The original plan had been to sleep only the minimal necessary amount of time, as to avoid freezing too much. But when the alarm rang, I still felt very cozy in my sleeping bag. One glance over to Eirik showed me that he was also still fast asleep, so I decided to snooze the alarm for over an hour until the sun had risen. But even then I had to shake him awake.
Only when we left the bivy bags did we feel the cold and quickly hurried to get back on the bikes.
Ahead we had 20 more kilometers along the Inn river, before we refueled at a supermarket and then took a right turn up to Kühtai, with around 1600m of climbing. Luckily the weather held, and so we could “enjoy” the at times extremely steep climb without any rain. Since the winter season hadn’t started yet, and this was the first weekend without perfect hiking weather, we had the road mostly to ourselves.
Once on the top, we took a short break for snacks and to put on every layer we had, for the descent promised to be fairly cold.
In just half an hour we dropped all the climbed altitude and found ourselves at the bottom of the Ötz valley, where we had a short discussion over whether we’d actually do the next big climb, or whether we’d take a shortcut to the train station and avoid the suffering. Luckily Eirik and me opted for the hard way, and so we hopped on a couple kilometers of highway to get to the beginning of the next climb. This is where, for the first time, I got “sprayed” by a car. I’ve had drivers yelling and honking at me, revving their engines or driving past really closely, but somehow using your windshield wiper sprayer just to annoy cyclists is just a different kind of malicious act. Especially when there’s not even a bike path next to the road, or any other kind of reason why cyclists shouldn’t be on the road.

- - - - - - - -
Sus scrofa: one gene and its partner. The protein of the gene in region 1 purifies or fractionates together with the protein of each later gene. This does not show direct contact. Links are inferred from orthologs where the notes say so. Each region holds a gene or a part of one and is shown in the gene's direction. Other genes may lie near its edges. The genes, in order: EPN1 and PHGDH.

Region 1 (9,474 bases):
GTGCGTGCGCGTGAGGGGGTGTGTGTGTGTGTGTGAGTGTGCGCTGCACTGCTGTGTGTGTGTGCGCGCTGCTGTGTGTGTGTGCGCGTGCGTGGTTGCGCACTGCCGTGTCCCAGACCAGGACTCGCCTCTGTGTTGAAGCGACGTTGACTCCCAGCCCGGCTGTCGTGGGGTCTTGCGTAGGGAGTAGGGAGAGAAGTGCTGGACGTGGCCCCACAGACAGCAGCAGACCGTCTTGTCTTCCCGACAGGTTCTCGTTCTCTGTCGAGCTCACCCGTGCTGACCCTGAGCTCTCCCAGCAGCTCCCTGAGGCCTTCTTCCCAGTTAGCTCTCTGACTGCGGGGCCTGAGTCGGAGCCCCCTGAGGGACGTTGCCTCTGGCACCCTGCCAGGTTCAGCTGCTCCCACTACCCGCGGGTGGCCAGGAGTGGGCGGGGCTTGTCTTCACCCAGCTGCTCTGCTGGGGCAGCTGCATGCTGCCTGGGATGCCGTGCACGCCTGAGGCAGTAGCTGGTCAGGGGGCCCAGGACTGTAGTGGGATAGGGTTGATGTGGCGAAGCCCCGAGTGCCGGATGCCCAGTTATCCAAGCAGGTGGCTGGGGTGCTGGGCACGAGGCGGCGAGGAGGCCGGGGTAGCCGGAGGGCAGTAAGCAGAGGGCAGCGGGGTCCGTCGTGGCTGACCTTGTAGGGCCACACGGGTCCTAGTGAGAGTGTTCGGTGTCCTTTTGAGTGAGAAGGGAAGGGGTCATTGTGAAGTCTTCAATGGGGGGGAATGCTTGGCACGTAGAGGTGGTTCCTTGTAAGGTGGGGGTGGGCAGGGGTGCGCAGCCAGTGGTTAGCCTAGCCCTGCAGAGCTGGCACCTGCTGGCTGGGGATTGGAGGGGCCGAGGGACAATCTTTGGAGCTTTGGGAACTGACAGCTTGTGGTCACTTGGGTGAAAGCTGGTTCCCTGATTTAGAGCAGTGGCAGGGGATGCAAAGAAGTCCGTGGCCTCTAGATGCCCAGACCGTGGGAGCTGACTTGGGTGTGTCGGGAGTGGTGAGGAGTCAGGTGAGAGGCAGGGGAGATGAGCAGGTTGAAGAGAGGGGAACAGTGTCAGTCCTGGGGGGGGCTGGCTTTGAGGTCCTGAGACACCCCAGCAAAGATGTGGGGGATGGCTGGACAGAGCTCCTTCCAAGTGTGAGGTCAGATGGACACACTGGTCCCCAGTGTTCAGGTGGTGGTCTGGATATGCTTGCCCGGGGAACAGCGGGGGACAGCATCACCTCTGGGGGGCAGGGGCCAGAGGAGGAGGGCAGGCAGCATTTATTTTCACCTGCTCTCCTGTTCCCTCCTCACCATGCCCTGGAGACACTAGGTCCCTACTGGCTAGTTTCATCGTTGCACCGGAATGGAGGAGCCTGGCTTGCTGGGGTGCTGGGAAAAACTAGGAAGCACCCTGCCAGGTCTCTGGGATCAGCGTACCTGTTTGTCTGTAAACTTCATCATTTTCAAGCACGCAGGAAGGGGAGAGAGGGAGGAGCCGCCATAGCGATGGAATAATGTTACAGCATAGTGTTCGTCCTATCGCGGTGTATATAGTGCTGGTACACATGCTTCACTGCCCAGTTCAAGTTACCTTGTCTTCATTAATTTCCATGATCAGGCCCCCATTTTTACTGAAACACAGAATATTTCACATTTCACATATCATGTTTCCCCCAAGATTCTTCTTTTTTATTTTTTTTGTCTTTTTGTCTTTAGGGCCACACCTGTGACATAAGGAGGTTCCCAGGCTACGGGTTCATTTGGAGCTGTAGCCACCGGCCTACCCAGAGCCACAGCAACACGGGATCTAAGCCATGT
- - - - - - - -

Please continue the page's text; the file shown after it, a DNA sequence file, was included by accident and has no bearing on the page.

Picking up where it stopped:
Anyways, shortly after we started climbing the next 1200 meters of elevation, a feat which would take the next 2.5 hours. The previous climb of the day was clearly noticeable in our legs, but the scenery was nice and the sunset provided a nice glow on the mountaintops.
Just as we crossed the highest point the sun had set, and the darkness now provided the perfect scenario for our next episode of excitement: Early on in the descent Eiriks brakes failed, and he surprised me with a light show of sparks flying from his shoes, as he tried to come to a stop. Luckily everything worked out ok and so we recovered from the shock on the side of the road, whilst debating on what to do next, since there was literally no other way besides downhill from here. During some tinkering we discovered that the static part of his mechanical disc break wasn’t screwed close enough to the disk, preventing him from using the full breaking power.
After we fixed that issue, we started descending again, albeit more hesitantly than before.
Once down in the valley, we had around 40 slightly downhill kilometers to go to reach Füssen. The original idea was to show my guest a last bit of culture and step by castle Neuschwanstein before we take the train back home. I was motivated to make that happen and put down the hammer, but we soon realized that the climbs had been too much and Eirik kept dropping out of my drafting zone, so we slowed down a bit, shooting for one train later and skipping the cultural detour. Instead we opted for the perfect way to finish our bike riding trip together: Pizza 😉
Here’s a video of the first descent from Kühtai to Ötz: